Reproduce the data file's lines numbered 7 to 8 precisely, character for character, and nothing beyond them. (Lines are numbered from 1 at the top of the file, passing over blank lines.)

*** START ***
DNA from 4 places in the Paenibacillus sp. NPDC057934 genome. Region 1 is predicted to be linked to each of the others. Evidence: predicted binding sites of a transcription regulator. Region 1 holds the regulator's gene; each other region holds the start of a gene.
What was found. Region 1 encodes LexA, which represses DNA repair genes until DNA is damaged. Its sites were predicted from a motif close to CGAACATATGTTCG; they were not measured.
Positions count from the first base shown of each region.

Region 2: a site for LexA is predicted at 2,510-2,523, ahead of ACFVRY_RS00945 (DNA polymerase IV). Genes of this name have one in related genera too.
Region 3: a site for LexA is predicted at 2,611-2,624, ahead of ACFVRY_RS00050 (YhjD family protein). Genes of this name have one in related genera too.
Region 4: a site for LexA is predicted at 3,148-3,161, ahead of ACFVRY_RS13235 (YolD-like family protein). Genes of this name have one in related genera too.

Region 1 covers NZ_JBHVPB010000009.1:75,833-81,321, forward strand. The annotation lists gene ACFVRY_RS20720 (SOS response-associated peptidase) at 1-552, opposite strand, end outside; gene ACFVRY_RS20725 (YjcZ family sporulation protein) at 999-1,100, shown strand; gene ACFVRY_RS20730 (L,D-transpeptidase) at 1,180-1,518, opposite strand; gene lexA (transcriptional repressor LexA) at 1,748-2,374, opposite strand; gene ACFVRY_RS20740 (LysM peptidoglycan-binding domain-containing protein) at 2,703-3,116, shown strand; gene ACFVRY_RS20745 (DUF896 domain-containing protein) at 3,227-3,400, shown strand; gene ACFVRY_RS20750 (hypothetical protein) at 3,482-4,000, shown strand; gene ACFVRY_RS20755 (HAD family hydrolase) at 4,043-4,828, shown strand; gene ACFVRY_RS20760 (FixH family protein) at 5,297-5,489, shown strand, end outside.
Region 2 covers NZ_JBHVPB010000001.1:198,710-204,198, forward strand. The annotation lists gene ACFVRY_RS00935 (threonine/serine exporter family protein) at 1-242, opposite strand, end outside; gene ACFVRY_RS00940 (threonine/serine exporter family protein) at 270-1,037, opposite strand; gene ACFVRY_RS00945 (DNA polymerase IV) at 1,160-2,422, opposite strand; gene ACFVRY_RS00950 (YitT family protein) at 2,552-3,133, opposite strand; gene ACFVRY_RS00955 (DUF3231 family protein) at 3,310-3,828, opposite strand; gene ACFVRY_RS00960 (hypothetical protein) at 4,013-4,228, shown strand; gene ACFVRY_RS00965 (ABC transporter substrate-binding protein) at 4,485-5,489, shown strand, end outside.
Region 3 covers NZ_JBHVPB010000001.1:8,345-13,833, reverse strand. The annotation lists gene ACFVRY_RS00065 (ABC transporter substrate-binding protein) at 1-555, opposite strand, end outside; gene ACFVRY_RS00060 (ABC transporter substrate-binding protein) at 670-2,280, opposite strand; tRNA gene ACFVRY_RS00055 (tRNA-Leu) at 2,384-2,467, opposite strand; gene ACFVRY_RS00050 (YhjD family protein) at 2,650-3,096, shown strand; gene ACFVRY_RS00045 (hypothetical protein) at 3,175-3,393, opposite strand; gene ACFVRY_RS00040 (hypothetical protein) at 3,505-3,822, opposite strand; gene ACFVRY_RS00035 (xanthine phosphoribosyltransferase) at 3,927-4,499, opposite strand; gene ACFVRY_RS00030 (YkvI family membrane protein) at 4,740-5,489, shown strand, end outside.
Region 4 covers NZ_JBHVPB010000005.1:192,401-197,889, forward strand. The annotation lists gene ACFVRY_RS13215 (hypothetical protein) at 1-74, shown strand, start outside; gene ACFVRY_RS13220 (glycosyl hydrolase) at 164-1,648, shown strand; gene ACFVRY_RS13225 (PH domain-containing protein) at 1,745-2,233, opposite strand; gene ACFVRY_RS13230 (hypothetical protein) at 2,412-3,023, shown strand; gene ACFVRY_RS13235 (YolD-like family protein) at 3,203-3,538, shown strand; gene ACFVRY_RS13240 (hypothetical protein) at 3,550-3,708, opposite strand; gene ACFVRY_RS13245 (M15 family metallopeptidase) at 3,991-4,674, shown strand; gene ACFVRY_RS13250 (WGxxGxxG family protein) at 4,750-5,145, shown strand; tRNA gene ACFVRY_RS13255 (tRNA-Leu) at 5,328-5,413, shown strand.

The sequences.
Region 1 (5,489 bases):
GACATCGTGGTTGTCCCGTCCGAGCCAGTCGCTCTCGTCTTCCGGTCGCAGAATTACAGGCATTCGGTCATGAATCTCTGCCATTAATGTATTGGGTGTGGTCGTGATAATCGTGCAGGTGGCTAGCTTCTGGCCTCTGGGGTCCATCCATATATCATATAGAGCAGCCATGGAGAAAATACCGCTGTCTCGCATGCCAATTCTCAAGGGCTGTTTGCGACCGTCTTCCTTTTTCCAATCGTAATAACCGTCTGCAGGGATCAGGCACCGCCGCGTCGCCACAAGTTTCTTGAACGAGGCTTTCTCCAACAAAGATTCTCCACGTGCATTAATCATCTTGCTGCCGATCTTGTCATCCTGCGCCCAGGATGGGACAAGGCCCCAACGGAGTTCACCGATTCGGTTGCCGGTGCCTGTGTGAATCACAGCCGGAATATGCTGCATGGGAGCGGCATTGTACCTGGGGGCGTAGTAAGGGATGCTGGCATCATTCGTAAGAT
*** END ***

Region 1 covers NZ_JBHVPB010000009.1:75,833-81,321, forward strand. The annotation lists gene ACFVRY_RS20720 (SOS response-associated peptidase) at 1-552, opposite strand, end outside; gene ACFVRY_RS20725 (YjcZ family sporulation protein) at 999-1,100, shown strand; gene ACFVRY_RS20730 (L,D-transpeptidase) at 1,180-1,518, opposite strand; gene lexA (transcriptional repressor LexA) at 1,748-2,374, opposite strand; gene ACFVRY_RS20740 (LysM peptidoglycan-binding domain-containing protein) at 2,703-3,116, shown strand; gene ACFVRY_RS20745 (DUF896 domain-containing protein) at 3,227-3,400, shown strand; gene ACFVRY_RS20750 (hypothetical protein) at 3,482-4,000, shown strand; gene ACFVRY_RS20755 (HAD family hydrolase) at 4,043-4,828, shown strand; gene ACFVRY_RS20760 (FixH family protein) at 5,297-5,489, shown strand, end outside.
Region 2 covers NZ_JBHVPB010000001.1:198,710-204,198, forward strand. The annotation lists gene ACFVRY_RS00935 (threonine/serine exporter family protein) at 1-242, opposite strand, end outside; gene ACFVRY_RS00940 (threonine/serine exporter family protein) at 270-1,037, opposite strand; gene ACFVRY_RS00945 (DNA polymerase IV) at 1,160-2,422, opposite strand; gene ACFVRY_RS00950 (YitT family protein) at 2,552-3,133, opposite strand; gene ACFVRY_RS00955 (DUF3231 family protein) at 3,310-3,828, opposite strand; gene ACFVRY_RS00960 (hypothetical protein) at 4,013-4,228, shown strand; gene ACFVRY_RS00965 (ABC transporter substrate-binding protein) at 4,485-5,489, shown strand, end outside.